Well, all I can say is bots are rife, and a lot are using stolen accounts. There was even one German guy with a load of cheap machines each running 4 copies of wow, botting for gold, and making a good living from it.
If there is real money to be made there will always be bots.

Micah said...

The GM is probably not trained to identify bots. It may be easy in this situation, but a huge company isn't going to base its operating procedures on edge cases. This GM probably clicked a button that sent you a form response and then put the item in a long queue to be reviewed by someone who is trained to identify bots. Expecting automatic scan-and-bans is not reasonable. Again, this is an edge-case.

Think about spam filters. This guy is the equivalent of "Buy cheap viagra from mexico," and a scan would certainly catch him. However most botters, like most spam, existed in a grey area where the probability is less than 100%. Where do you put the cutoff? How many customers do you wrongfully ban to get at potential botters? 1 legitimate customer for every 1000 botter is probably too many. This is why the careful eye of a human who has been trained to judge these situations is needed.

Nerdrager said...

150 euros a month it's good enough if you consider:

- for many people that amount of money is not insignificant (students, unemployed, etc.)

- in many countries you could get less than 500€ a month as a low level worker (eastern europe should have higher base salaries but not that much)

- you can multibox on a single computer several bots running different accounts on different servers; a 300€ computer (cheap dual/triple core from amd, 2 gigs of ddr2, 250gb hd and an 80-100€ videocard) should run at least 4-5 windowed sessions at 800*600 with low graphics. I'm throwing numbers from my ass, but you can check multiboxing communities to see what I'm talking about.

When you take into consideration that internet has no boundaries and the incomes can be very relevant for some people, it's obvious that you can't stop gold selling if there's demand even if you hire uber leet gms, the botters will come back in a couple of weeks with their brand new death knights.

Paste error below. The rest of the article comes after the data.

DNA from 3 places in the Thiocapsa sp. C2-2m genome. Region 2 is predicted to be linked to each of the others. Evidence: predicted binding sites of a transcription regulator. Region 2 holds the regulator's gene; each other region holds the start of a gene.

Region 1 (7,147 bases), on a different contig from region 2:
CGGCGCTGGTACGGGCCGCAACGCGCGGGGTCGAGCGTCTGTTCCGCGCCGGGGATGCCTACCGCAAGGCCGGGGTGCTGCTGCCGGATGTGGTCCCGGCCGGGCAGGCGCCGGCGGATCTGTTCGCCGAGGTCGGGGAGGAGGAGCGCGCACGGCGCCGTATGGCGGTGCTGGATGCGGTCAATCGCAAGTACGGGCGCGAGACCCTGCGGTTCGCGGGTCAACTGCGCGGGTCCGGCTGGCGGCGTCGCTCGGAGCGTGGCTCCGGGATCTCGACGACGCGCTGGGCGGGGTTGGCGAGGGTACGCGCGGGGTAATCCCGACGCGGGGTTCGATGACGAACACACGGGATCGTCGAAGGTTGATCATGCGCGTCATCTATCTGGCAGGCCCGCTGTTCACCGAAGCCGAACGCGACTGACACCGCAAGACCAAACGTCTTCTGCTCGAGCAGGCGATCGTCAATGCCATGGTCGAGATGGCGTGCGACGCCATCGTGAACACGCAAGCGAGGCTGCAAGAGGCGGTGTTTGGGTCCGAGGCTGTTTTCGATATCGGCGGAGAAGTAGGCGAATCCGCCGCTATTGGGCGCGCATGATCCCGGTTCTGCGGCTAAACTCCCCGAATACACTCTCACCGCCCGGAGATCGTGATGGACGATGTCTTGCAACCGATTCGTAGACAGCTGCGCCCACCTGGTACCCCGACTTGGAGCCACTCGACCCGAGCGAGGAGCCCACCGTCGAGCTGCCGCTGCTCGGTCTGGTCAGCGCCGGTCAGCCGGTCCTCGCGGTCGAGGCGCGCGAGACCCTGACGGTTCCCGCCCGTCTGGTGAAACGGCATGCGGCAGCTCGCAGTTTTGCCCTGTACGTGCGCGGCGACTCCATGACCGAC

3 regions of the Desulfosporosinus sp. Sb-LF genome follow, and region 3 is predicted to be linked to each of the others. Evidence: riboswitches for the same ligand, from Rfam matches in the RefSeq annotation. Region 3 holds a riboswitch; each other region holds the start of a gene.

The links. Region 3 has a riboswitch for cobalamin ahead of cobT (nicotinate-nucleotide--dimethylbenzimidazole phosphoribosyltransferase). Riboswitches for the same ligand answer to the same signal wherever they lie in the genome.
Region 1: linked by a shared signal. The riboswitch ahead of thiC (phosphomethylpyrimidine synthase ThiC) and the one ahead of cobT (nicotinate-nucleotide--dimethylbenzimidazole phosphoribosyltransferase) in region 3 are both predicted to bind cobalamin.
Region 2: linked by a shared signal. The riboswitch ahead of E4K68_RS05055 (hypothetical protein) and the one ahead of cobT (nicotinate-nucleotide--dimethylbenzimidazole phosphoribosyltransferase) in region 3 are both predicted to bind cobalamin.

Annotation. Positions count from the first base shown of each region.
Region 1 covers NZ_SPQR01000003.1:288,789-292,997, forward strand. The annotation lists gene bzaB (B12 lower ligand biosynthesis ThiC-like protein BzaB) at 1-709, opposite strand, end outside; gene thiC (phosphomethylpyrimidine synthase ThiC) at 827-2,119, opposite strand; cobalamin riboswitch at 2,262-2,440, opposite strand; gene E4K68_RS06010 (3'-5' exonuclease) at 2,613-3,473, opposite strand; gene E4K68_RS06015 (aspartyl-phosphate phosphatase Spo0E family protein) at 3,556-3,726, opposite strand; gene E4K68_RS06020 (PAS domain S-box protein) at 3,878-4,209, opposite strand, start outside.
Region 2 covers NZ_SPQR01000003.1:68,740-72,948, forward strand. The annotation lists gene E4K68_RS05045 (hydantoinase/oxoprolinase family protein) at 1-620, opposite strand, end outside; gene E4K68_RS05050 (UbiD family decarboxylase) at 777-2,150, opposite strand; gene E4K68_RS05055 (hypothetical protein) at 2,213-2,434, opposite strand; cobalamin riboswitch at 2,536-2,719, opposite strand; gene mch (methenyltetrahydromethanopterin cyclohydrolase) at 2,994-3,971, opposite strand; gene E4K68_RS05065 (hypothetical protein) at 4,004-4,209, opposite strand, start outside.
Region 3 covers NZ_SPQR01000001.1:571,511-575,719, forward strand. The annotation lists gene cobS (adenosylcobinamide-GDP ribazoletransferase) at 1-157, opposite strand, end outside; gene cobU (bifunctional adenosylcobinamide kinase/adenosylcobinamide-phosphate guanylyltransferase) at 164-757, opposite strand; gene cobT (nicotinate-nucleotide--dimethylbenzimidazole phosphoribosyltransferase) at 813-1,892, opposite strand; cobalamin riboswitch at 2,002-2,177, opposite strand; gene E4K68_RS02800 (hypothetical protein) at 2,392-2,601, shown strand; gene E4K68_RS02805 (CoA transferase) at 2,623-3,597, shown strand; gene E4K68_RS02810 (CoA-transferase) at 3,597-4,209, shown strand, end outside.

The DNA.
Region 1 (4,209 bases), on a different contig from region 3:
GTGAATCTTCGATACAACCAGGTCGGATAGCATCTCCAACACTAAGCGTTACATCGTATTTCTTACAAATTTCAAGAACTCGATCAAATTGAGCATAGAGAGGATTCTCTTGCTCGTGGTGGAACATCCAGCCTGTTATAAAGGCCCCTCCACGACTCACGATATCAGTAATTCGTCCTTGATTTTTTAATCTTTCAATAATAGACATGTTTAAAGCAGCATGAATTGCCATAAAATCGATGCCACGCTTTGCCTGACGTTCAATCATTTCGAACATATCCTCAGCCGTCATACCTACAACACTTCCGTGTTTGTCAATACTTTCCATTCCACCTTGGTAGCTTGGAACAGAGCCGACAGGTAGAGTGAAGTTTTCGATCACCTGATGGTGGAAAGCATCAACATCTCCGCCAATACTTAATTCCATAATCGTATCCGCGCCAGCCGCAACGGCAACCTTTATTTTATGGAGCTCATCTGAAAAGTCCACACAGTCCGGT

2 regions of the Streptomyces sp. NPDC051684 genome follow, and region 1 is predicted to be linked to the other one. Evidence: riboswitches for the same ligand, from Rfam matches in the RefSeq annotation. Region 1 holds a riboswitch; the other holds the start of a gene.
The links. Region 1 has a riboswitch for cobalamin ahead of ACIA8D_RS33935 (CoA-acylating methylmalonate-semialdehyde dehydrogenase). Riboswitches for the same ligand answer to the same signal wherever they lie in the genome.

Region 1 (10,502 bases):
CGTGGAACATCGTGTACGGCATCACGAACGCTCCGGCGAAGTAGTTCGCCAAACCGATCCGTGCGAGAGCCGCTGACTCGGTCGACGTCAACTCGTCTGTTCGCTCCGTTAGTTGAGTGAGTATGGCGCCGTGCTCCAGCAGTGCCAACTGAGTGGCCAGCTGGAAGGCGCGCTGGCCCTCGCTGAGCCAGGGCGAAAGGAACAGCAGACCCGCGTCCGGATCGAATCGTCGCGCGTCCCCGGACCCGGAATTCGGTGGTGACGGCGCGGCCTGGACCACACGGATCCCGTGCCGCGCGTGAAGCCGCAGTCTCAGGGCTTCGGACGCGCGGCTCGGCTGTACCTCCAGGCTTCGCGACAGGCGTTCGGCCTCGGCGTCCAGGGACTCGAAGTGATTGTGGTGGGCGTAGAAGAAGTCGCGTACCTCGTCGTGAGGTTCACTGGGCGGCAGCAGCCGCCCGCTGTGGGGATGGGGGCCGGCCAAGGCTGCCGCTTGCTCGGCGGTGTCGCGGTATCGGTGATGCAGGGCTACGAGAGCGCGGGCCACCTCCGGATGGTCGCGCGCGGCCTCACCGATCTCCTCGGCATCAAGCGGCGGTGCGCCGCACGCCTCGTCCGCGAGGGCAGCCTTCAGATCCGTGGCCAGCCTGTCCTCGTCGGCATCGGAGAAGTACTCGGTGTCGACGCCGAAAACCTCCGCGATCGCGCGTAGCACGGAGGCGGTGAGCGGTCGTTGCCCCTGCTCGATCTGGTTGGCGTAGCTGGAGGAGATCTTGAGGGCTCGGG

tytalus said...

Has this information been posted to one of the WoW forums yet? Perhaps Blizzard could come up with a plausible reason for their inaction, or perhaps it could drive change in their administration.

Or perhaps I'm being overly optimistic...that's probably it. :) But no harm in trying.

Tonus said...

"Has this information been posted to one of the WoW forums yet?"

Examples like the one in Gevlon's post get posted in the WOW forums all the time, or at least used to. I remember people complaining about how they would report a botter and see it continue to bot the same area for weeks.

Whatever the reason, Blizzard does not typically ban bots right away, and sometimes it can take months before a bot finally disappears.

Anonymous said...

If they ban him right away, they can't figure out how to stop the botting program he's using to farm. If they leave him botting, and watch him, they might be able to stop him.

Stop one, sure, but what about the umpteen others who are using the same program to bot? This is why they ban in waves - they kill the botting program and ban all those accounts at once.

Tobold said...

"Stop one, sure, but what about the umpteen others who are using the same program to bot? This is why they ban in waves - they kill the botting program and ban all those accounts at once."

Stupid argument. By now they should have enough expertise to identify a bot on the hour.

Anonymous said...

Back to the 150 Euros/month comment.

And to elaborate on what Nerdrager said.

That's 150 Euros per month per account. Since it's all programming and has very little human interaction a single person with 10 computers could run 50 bots simultaneously.

That's 7500 euros a month. These companies that sell gold have a system. They pay programmers hefty salaries to keep ahead of the Blizzard bot detectors.

The only lag in there profits is how quickly they can level new character, which is also done by botting.

Now that I think about it, maybe I'm in the wrong business.

Anonymous said...

You might want to post it on your realm's forums. People will complain, and bot will be banned.

Doing absolutely no quests beyond original dk-quests doesn't sound offensive to me - the dk quests are the only way to get out of the zone. No other quests are needed to level.

Doing no PvE or PvP content doesn't sound offensive either, you could have people who want to play mmo without interacting with others. (for example they want to play same game as their brother, but don't want to actually do any group activity ... even with their brother)

Playing 24 hours a day for any stretch of time by doing same thing, is obviously a bot. If it was same thing 16 hours a day, it maybe just someone with something wrong with their head, but people do have to sleep, and if another person takes over at that time - even though account is active, it's hard to believe they will be doing same thing.